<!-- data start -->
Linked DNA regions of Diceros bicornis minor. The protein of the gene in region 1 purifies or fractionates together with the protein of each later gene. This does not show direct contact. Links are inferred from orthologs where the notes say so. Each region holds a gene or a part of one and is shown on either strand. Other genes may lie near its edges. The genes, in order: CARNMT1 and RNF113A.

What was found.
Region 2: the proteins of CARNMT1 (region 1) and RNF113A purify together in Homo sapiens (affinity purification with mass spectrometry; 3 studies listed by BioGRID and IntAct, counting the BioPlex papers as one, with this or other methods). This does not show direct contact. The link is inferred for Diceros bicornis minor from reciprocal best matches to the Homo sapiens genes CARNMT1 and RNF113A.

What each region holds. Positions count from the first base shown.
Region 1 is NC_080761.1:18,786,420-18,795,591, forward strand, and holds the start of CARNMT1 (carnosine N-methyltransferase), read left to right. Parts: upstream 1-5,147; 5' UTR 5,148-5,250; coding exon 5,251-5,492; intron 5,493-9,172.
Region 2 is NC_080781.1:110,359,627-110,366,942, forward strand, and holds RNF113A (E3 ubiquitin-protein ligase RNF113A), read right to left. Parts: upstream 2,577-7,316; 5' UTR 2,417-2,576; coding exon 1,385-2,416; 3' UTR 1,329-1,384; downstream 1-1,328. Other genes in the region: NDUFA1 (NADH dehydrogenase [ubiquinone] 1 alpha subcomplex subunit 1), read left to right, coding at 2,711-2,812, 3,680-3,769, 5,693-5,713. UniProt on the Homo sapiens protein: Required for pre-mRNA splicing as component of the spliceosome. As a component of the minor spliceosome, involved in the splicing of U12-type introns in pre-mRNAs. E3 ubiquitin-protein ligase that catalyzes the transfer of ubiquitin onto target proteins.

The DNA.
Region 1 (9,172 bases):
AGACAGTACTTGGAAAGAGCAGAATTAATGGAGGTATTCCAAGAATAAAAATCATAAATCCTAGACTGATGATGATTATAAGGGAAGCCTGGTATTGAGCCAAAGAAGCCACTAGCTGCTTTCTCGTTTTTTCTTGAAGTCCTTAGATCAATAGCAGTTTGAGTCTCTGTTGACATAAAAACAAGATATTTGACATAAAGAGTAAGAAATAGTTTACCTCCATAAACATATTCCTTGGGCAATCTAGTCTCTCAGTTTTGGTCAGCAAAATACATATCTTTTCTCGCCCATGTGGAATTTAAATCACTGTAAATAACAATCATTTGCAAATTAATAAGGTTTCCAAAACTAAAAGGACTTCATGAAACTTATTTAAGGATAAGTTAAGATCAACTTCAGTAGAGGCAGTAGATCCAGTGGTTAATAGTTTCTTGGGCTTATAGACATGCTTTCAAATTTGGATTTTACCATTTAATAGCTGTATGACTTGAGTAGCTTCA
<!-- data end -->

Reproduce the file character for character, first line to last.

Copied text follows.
Linked DNA regions of Diceros bicornis minor. The protein of the gene in region 1 purifies or fractionates together with the protein of each later gene. This does not show direct contact. Links are inferred from orthologs where the notes say so. Each region holds a gene or a part of one and is shown on either strand. Other genes may lie near its edges. The genes, in order: CARNMT1 and RNF113A.

What was found.
Region 2: the proteins of CARNMT1 (region 1) and RNF113A purify together in Homo sapiens (affinity purification with mass spectrometry; 3 studies listed by BioGRID and IntAct, counting the BioPlex papers as one, with this or other methods). This does not show direct contact. The link is inferred for Diceros bicornis minor from reciprocal best matches to the Homo sapiens genes CARNMT1 and RNF113A.

What each region holds. Positions count from the first base shown.
Region 1 is NC_080761.1:18,786,420-18,795,591, forward strand, and holds the start of CARNMT1 (carnosine N-methyltransferase), read left to right. Parts: upstream 1-5,147; 5' UTR 5,148-5,250; coding exon 5,251-5,492; intron 5,493-9,172.
Region 2 is NC_080781.1:110,359,627-110,366,942, forward strand, and holds RNF113A (E3 ubiquitin-protein ligase RNF113A), read right to left. Parts: upstream 2,577-7,316; 5' UTR 2,417-2,576; coding exon 1,385-2,416; 3' UTR 1,329-1,384; downstream 1-1,328. Other genes in the region: NDUFA1 (NADH dehydrogenase [ubiquinone] 1 alpha subcomplex subunit 1), read left to right, coding at 2,711-2,812, 3,680-3,769, 5,693-5,713. UniProt on the Homo sapiens protein: Required for pre-mRNA splicing as component of the spliceosome. As a component of the minor spliceosome, involved in the splicing of U12-type introns in pre-mRNAs. E3 ubiquitin-protein ligase that catalyzes the transfer of ubiquitin onto target proteins.

The DNA.
Region 1 (9,172 bases):
AGACAGTACTTGGAAAGAGCAGAATTAATGGAGGTATTCCAAGAATAAAAATCATAAATCCTAGACTGATGATGATTATAAGGGAAGCCTGGTATTGAGCCAAAGAAGCCACTAGCTGCTTTCTCGTTTTTTCTTGAAGTCCTTAGATCAATAGCAGTTTGAGTCTCTGTTGACATAAAAACAAGATATTTGACATAAAGAGTAAGAAATAGTTTACCTCCATAAACATATTCCTTGGGCAATCTAGTCTCTCAGTTTTGGTCAGCAAAATACATATCTTTTCTCGCCCATGTGGAATTTAAATCACTGTAAATAACAATCATTTGCAAATTAATAAGGTTTCCAAAACTAAAAGGACTTCATGAAACTTATTTAAGGATAAGTTAAGATCAACTTCAGTAGAGGCAGTAGATCCAGTGGTTAATAGTTTCTTGGGCTTATAGACATGCTTTCAAATTTGGATTTTACCATTTAATAGCTGTATGACTTGAGTAGCTTCA